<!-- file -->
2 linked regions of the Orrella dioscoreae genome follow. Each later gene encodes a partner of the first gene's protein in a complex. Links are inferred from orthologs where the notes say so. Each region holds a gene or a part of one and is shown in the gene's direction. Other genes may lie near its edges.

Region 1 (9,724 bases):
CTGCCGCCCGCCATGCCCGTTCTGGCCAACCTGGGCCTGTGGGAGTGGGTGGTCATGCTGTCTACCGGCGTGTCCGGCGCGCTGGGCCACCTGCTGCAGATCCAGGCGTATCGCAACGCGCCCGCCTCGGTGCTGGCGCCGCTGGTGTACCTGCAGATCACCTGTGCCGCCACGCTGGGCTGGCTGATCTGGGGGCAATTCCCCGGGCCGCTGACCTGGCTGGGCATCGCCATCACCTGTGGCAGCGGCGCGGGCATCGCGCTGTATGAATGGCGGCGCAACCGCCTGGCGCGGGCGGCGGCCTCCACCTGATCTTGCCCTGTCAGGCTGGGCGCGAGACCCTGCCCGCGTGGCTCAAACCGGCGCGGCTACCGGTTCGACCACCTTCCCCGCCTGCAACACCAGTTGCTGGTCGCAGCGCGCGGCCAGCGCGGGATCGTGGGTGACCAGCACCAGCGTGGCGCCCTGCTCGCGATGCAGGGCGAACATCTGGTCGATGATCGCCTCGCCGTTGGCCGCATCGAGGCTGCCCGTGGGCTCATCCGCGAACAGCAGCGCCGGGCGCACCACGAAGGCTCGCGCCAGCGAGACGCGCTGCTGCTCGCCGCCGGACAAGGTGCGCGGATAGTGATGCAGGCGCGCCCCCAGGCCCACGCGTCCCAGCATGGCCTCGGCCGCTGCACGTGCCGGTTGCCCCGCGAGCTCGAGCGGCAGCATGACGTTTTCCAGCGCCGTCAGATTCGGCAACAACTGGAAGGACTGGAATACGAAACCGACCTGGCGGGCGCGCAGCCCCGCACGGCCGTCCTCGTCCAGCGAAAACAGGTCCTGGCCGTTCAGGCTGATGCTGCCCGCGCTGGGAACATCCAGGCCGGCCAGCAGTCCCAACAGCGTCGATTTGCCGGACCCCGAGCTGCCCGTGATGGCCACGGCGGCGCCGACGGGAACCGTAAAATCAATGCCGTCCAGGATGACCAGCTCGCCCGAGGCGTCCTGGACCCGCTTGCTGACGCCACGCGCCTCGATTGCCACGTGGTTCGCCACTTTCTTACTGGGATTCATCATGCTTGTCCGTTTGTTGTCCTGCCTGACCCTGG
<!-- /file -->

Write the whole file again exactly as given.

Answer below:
2 linked regions of the Orrella dioscoreae genome follow. Each later gene encodes a partner of the first gene's protein in a complex. Links are inferred from orthologs where the notes say so. Each region holds a gene or a part of one and is shown in the gene's direction. Other genes may lie near its edges.

Region 1 (9,724 bases):
CTGCCGCCCGCCATGCCCGTTCTGGCCAACCTGGGCCTGTGGGAGTGGGTGGTCATGCTGTCTACCGGCGTGTCCGGCGCGCTGGGCCACCTGCTGCAGATCCAGGCGTATCGCAACGCGCCCGCCTCGGTGCTGGCGCCGCTGGTGTACCTGCAGATCACCTGTGCCGCCACGCTGGGCTGGCTGATCTGGGGGCAATTCCCCGGGCCGCTGACCTGGCTGGGCATCGCCATCACCTGTGGCAGCGGCGCGGGCATCGCGCTGTATGAATGGCGGCGCAACCGCCTGGCGCGGGCGGCGGCCTCCACCTGATCTTGCCCTGTCAGGCTGGGCGCGAGACCCTGCCCGCGTGGCTCAAACCGGCGCGGCTACCGGTTCGACCACCTTCCCCGCCTGCAACACCAGTTGCTGGTCGCAGCGCGCGGCCAGCGCGGGATCGTGGGTGACCAGCACCAGCGTGGCGCCCTGCTCGCGATGCAGGGCGAACATCTGGTCGATGATCGCCTCGCCGTTGGCCGCATCGAGGCTGCCCGTGGGCTCATCCGCGAACAGCAGCGCCGGGCGCACCACGAAGGCTCGCGCCAGCGAGACGCGCTGCTGCTCGCCGCCGGACAAGGTGCGCGGATAGTGATGCAGGCGCGCCCCCAGGCCCACGCGTCCCAGCATGGCCTCGGCCGCTGCACGTGCCGGTTGCCCCGCGAGCTCGAGCGGCAGCATGACGTTTTCCAGCGCCGTCAGATTCGGCAACAACTGGAAGGACTGGAATACGAAACCGACCTGGCGGGCGCGCAGCCCCGCACGGCCGTCCTCGTCCAGCGAAAACAGGTCCTGGCCGTTCAGGCTGATGCTGCCCGCGCTGGGAACATCCAGGCCGGCCAGCAGTCCCAACAGCGTCGATTTGCCGGACCCCGAGCTGCCCGTGATGGCCACGGCGGCGCCGACGGGAACCGTAAAATCAATGCCGTCCAGGATGACCAGCTCGCCCGAGGCGTCCTGGACCCGCTTGCTGACGCCACGCGCCTCGATTGCCACGTGGTTCGCCACTTTCTTACTGGGATTCATCATGCTTGTCCGTTTGTTGTCCTGCCTGACCCTGG